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Struggling business owners need legislators' help

The annual study comparing Minnesota commercial property taxes with other states was recently released. This report by the National Association of Industrial and Office Properties shows for the umpteenth year that Minnesota is at a decidedly competitive disadvantage among its peers. Legislators have seen this data for years showing the disparity in business climate, but the graph showing tax burdens really struck me this year.

I challenge legislators to put themselves in the place of a small business owner. We are struggling -- period. It is more than disheartening to see the state's spending increase nearly five percent every year while small businesses are struggling to keep their doors open. St. Paul must realize it cannot continue down this path, because policy-makers are slowly killing the golden goose that has been laying their golden eggs. When are our leaders going to mirror what small business has had to do for a decade now? Reduce expenses while maintaining or improving service!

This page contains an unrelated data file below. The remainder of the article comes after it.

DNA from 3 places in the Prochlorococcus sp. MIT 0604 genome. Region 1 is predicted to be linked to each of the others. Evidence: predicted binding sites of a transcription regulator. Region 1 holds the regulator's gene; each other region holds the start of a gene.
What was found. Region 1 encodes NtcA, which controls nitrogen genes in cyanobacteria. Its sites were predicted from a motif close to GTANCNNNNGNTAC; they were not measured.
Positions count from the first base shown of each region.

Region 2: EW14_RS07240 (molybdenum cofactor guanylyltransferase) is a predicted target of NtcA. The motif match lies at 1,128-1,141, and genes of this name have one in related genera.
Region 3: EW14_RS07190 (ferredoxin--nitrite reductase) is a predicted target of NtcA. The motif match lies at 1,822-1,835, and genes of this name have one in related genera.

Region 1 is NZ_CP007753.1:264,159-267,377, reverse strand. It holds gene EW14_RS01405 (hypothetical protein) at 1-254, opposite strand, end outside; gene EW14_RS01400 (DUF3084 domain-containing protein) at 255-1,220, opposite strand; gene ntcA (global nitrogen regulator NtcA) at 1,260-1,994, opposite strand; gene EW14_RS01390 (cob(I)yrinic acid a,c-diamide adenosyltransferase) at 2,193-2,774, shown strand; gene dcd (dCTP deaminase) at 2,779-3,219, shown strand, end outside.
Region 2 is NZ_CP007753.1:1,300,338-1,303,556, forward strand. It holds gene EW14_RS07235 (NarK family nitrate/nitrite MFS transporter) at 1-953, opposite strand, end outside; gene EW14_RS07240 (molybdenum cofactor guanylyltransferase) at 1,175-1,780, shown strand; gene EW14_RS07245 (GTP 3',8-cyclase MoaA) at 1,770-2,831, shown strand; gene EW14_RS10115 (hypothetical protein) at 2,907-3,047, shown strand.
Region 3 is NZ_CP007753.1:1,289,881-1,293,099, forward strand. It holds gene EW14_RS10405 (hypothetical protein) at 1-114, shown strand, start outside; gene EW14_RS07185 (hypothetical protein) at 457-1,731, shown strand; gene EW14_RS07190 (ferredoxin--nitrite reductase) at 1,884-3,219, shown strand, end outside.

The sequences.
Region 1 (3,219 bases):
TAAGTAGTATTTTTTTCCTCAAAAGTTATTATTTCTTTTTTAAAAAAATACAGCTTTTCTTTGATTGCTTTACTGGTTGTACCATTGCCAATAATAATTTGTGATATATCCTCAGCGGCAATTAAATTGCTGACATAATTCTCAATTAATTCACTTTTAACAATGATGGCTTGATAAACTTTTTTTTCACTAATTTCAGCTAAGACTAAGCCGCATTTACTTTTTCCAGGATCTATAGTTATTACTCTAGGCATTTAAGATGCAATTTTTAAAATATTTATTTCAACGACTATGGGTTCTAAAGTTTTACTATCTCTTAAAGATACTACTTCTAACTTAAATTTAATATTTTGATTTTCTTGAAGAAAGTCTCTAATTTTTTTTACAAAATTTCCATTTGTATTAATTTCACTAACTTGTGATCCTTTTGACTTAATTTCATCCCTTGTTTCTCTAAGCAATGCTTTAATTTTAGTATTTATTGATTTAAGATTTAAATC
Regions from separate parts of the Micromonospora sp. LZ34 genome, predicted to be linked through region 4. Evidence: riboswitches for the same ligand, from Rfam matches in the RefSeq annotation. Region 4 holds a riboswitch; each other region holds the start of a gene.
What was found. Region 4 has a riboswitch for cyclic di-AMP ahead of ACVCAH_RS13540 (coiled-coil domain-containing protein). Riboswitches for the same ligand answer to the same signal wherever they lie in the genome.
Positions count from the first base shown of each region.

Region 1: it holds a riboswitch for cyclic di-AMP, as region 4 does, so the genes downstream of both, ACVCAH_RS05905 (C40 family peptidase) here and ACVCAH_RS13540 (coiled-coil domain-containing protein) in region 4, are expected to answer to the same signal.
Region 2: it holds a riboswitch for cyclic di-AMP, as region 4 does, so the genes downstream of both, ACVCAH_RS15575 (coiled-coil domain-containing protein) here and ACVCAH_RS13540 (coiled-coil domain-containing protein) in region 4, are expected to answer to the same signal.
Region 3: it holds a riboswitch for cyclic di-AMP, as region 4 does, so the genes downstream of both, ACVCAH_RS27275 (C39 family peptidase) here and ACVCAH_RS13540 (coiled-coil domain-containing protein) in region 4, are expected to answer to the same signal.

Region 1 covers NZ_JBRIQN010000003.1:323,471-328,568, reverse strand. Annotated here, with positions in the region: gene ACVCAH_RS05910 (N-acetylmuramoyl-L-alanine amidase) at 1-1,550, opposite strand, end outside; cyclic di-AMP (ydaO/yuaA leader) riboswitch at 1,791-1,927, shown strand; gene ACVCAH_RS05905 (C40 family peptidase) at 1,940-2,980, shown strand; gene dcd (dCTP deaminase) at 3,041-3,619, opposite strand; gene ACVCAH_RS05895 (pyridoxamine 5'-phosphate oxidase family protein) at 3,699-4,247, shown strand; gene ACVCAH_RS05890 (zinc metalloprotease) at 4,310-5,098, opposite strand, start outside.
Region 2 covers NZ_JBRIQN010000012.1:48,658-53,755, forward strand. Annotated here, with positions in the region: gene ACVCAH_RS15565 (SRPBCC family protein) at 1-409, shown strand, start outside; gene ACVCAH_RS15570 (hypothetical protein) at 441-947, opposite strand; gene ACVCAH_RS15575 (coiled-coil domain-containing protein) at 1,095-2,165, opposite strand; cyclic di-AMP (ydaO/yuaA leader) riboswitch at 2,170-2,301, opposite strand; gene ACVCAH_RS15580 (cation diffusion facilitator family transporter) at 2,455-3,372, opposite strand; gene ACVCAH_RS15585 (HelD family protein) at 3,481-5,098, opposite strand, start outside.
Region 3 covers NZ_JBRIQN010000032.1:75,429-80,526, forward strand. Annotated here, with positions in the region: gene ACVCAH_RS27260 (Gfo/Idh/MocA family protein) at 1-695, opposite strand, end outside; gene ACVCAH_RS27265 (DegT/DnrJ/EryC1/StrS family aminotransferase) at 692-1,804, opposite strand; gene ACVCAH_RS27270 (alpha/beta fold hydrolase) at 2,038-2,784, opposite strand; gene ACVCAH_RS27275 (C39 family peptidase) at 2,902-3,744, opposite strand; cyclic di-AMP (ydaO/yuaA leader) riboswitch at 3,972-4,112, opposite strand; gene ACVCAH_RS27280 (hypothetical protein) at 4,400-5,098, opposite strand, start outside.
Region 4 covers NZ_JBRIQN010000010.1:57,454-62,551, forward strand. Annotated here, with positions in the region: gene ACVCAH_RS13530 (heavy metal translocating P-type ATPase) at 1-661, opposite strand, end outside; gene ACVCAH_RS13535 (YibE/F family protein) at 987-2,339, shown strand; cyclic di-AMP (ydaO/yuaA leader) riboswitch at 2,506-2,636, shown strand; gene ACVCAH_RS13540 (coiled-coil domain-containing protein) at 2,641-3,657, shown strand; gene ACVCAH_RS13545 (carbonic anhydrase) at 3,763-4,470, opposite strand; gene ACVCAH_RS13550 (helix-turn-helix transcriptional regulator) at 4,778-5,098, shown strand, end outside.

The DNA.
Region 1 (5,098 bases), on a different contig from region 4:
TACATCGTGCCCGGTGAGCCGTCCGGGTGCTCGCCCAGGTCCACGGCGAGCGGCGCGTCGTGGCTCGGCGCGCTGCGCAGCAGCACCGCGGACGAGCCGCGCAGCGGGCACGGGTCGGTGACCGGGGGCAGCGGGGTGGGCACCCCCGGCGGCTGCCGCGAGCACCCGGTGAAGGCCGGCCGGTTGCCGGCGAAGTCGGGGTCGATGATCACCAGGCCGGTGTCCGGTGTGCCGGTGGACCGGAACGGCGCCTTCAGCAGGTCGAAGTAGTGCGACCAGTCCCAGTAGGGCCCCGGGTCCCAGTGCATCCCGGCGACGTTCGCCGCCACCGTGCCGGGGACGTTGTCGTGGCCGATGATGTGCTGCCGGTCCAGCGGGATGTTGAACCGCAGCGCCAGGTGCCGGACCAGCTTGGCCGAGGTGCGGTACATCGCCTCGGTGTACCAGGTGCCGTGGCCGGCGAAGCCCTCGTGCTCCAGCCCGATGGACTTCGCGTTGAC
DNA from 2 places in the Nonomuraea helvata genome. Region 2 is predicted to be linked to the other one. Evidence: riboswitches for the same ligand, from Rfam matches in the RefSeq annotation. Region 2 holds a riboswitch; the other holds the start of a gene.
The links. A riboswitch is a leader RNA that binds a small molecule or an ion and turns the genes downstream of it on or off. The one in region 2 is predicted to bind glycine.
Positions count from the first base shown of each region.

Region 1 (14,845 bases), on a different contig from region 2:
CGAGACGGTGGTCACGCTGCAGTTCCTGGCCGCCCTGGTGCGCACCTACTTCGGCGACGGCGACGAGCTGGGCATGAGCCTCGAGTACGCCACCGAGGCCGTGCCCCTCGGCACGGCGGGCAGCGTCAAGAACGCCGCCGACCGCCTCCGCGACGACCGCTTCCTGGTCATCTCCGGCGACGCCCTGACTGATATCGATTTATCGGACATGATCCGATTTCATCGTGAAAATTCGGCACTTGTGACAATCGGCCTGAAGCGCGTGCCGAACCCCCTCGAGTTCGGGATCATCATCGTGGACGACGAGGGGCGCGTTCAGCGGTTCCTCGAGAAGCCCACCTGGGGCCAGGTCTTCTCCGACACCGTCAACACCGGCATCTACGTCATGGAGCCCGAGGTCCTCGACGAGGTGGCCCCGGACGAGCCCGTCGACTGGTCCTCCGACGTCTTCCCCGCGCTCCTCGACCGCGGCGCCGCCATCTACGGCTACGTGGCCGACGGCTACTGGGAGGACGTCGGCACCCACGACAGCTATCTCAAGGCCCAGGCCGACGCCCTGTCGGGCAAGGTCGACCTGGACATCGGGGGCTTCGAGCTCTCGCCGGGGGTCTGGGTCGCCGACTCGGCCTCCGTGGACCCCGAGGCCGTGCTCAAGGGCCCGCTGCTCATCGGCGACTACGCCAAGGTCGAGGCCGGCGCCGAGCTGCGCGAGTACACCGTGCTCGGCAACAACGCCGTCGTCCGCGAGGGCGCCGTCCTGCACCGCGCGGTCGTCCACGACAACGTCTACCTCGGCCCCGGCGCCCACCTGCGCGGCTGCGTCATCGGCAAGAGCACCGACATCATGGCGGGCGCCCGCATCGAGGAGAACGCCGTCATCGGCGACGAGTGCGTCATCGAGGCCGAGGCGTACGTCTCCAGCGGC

Instead of trying to figure out new ways to increase taxes, it's time legislators made some tough decisions and tell citizens no. It's not easy, but nothing worthwhile ever is.

The disconnect between how government and private business operates has never been more apparent, and it is growing more and more every year. Private enterprise, specifically small business, has been the engine to drive growth and prosperity. And the lack of discipline in St. Paul is sucking the life out of our business and businesses just like ours across Minnesota.

Businesses have had to cut spending because revenues have not increased. That means reducing employee hours, freezing wages, cutting benefits and, equally important, working harder and finding greater efficiencies. It makes no sense to cut in ways that hurt your customers. State government should do likewise.

I'm frustrated. I see what I have had to do to keep my head above water and do not see the same effort by Minnesota government. How bad does it have to get before you start to look at some of these sacred cows of government -- for example, the defined-benefit retirement plans and health care plans that are far more generous than those in the private sector?

I am not asking for any more government services. More effective? Yes. But just more? No. That gives you the opportunity to reduce the cost of government -- thus reducing the need for more of my tax dollars. If that occurs, I bet you would find many businesses, large and small, creating jobs again. -- Michael J. Norby, Detroit Lakes

(Norby is president of L.J. Norby Company in Detroit Lakes.)